I knew going into reading Paw Prints by Morgan J. Muir and illustrated by Sava Andreea that it was going to be a rather rough read. Any book about the death of a beloved pet is going to be hard to get through. And I very nearly didn’t pick this up, thinking that it would be far too much for me to be able to read without having a very emotional reaction. I know I just got a puppy recently, but the dog I grew up with passed away about three years ago and it was a really rough time for me. In fact, I had an incredibly hard time with it for nearly a year and a half afterward. It was the first dog, for me anyway, that was really hard to let go of. And he was similarly colored to the dog in this graphic novel. So a part of me was almost certain that this book would be too difficult for me to get through. And, honestly, it was pretty rough, though not as rough as I had initially imagined it would be.
Paw Prints is a little bit darker than I would have expected it to be, discussing the idea of paw prints being left on your heart when you lose your four legged family member and going into the truth that you can’t really keep the paw prints or the teeth marks or the fur that they leave behind. It really does deal heavily with grief rather than with the happy memories of the pet you no longer can hold. And while it was rough, I think the lack of those happy memories, to an extent, made it less difficult to deal with. You see, you can remember the grief, but the grief is primarily brought about by the happiness that you miss. And so, that helped a little.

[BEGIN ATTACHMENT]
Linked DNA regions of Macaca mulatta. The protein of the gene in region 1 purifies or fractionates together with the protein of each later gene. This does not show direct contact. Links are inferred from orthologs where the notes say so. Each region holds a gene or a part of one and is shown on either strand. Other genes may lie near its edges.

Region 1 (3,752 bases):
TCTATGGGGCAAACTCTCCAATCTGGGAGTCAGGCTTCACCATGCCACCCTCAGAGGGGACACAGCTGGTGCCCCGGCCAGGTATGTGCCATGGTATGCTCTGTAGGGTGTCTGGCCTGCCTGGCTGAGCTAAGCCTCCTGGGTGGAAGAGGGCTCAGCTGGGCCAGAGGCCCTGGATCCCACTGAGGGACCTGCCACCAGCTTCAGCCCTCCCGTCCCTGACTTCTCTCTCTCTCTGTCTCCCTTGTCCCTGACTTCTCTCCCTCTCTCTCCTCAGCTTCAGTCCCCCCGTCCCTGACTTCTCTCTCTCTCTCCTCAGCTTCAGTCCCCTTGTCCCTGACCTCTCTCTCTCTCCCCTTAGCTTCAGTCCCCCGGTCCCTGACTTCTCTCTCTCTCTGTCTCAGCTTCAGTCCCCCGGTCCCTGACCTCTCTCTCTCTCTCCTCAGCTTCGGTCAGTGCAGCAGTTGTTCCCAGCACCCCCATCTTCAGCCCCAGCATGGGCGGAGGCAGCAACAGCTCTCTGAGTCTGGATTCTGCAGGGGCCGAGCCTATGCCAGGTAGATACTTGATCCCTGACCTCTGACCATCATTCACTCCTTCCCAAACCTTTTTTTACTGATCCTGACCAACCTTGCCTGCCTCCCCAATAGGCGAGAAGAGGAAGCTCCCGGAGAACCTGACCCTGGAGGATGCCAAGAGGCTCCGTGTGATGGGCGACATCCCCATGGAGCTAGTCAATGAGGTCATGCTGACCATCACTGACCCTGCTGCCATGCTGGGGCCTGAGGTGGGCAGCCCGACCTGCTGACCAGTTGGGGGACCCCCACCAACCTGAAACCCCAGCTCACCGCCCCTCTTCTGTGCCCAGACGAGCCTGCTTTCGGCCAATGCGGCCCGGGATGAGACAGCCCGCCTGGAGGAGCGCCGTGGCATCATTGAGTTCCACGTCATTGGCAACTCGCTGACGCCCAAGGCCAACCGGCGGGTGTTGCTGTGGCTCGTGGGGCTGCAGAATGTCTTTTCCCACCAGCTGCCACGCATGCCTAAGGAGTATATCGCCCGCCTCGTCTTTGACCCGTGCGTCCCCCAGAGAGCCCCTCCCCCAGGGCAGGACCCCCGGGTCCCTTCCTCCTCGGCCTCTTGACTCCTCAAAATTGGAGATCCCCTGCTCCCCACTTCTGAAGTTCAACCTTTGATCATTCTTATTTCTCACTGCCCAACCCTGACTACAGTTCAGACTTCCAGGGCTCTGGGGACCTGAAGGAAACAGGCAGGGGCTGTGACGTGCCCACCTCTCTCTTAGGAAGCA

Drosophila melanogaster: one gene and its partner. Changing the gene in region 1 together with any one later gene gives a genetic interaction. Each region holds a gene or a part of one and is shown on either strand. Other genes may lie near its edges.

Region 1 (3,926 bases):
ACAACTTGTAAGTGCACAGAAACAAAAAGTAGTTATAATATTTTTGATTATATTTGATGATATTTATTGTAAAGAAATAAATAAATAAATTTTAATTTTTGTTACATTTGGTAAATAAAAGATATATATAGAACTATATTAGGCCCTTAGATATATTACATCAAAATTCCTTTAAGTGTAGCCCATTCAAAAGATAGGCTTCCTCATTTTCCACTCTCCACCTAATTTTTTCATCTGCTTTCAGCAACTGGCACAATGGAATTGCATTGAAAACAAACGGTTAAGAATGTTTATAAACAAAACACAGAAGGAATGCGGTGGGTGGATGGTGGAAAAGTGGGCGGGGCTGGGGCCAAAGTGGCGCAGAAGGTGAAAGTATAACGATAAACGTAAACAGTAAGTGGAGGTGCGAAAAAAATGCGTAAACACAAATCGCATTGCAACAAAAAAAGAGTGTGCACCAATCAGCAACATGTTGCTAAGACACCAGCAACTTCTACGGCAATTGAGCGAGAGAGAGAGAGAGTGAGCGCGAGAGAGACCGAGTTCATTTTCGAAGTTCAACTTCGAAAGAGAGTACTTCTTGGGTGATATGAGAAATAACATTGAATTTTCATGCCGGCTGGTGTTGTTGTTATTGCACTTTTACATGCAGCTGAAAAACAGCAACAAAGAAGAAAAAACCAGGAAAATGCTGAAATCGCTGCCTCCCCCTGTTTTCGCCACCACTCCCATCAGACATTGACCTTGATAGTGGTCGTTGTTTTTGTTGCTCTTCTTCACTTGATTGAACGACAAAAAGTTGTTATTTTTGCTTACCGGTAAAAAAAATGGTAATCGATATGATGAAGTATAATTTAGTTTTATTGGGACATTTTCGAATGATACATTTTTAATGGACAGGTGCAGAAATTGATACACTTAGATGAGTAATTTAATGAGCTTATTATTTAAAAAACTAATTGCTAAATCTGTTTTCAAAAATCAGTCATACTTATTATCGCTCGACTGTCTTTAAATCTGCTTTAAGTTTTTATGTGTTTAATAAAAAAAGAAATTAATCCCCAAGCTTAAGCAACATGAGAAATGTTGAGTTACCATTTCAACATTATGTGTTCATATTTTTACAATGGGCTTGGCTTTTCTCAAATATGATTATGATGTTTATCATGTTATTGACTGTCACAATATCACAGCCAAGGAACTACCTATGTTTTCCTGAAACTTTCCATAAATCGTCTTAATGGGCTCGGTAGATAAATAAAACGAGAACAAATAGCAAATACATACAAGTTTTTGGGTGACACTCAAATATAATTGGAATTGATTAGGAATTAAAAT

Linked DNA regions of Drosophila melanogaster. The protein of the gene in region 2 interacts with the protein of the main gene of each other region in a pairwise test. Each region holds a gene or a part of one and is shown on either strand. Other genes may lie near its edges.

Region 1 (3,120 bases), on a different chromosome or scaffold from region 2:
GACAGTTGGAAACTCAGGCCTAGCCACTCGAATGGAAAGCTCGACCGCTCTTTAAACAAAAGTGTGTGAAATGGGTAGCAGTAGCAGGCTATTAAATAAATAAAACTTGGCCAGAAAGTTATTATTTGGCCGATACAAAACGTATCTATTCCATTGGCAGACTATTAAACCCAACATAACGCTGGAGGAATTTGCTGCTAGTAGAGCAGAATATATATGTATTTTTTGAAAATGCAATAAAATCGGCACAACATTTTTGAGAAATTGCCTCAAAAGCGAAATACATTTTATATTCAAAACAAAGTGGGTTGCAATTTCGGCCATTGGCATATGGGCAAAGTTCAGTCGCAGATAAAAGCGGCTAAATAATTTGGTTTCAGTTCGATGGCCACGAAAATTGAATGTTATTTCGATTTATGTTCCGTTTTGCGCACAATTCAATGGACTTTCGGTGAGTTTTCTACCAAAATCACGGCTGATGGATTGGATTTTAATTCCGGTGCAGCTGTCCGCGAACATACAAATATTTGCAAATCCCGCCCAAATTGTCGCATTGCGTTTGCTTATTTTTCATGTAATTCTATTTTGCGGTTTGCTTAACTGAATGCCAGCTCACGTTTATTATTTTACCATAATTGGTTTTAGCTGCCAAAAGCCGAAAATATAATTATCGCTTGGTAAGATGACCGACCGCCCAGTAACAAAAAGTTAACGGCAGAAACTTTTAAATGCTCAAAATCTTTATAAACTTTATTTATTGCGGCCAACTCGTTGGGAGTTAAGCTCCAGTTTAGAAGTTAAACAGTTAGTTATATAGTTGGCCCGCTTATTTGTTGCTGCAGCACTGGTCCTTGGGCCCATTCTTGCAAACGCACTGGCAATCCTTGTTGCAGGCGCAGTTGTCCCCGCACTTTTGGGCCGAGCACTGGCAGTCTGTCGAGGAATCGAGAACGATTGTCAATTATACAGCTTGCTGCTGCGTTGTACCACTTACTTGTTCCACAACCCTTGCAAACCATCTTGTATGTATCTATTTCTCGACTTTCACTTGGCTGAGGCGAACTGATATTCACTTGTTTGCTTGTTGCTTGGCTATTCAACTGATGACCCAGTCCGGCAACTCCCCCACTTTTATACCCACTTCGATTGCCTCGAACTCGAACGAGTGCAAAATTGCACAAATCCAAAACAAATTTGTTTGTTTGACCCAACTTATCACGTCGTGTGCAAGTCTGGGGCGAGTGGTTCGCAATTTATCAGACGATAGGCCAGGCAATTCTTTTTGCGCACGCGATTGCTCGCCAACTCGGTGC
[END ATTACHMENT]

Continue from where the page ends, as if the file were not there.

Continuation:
The illustrations were pretty fantastic, though heart-wrenching at times. I would definitely say that this is a great book in terms of how therapeutic it must have been for the author and perhaps the illustrator, but it’s not something I can really see myself reading again. I feel as though it would just take me back to a dark time that I don’t want to be in. And if I am in that dark time, reading this book is not something I would picture helping me, though perhaps it might help others.
I was provided a free copy of this book via NetGalley in exchange for an honest review.